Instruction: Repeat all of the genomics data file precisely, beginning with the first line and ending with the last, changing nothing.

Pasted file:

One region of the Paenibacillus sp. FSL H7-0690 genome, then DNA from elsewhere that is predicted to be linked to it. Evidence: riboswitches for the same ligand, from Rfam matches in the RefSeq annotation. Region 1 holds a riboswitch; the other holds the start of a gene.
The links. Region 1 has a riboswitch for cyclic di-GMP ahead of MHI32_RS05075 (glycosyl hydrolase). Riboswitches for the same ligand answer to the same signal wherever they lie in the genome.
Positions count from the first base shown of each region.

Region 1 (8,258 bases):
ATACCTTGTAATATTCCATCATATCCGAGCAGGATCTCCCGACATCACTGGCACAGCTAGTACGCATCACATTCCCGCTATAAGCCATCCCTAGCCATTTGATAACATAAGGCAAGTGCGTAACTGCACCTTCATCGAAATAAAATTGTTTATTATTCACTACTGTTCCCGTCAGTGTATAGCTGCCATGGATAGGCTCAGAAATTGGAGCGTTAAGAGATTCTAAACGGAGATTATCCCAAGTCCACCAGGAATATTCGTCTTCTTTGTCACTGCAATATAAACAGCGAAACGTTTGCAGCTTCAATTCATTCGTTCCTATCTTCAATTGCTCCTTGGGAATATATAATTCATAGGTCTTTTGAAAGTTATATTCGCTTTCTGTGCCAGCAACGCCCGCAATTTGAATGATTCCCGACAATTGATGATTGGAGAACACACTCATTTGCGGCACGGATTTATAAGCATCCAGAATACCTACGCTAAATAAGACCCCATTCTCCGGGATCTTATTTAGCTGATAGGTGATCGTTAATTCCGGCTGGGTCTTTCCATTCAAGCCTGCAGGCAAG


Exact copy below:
One region of the Paenibacillus sp. FSL H7-0690 genome, then DNA from elsewhere that is predicted to be linked to it. Evidence: riboswitches for the same ligand, from Rfam matches in the RefSeq annotation. Region 1 holds a riboswitch; the other holds the start of a gene.
The links. Region 1 has a riboswitch for cyclic di-GMP ahead of MHI32_RS05075 (glycosyl hydrolase). Riboswitches for the same ligand answer to the same signal wherever they lie in the genome.
Positions count from the first base shown of each region.

Region 1 (8,258 bases):
ATACCTTGTAATATTCCATCATATCCGAGCAGGATCTCCCGACATCACTGGCACAGCTAGTACGCATCACATTCCCGCTATAAGCCATCCCTAGCCATTTGATAACATAAGGCAAGTGCGTAACTGCACCTTCATCGAAATAAAATTGTTTATTATTCACTACTGTTCCCGTCAGTGTATAGCTGCCATGGATAGGCTCAGAAATTGGAGCGTTAAGAGATTCTAAACGGAGATTATCCCAAGTCCACCAGGAATATTCGTCTTCTTTGTCACTGCAATATAAACAGCGAAACGTTTGCAGCTTCAATTCATTCGTTCCTATCTTCAATTGCTCCTTGGGAATATATAATTCATAGGTCTTTTGAAAGTTATATTCGCTTTCTGTGCCAGCAACGCCCGCAATTTGAATGATTCCCGACAATTGATGATTGGAGAACACACTCATTTGCGGCACGGATTTATAAGCATCCAGAATACCTACGCTAAATAAGACCCCATTCTCCGGGATCTTATTTAGCTGATAGGTGATCGTTAATTCCGGCTGGGTCTTTCCATTCAAGCCTGCAGGCAAG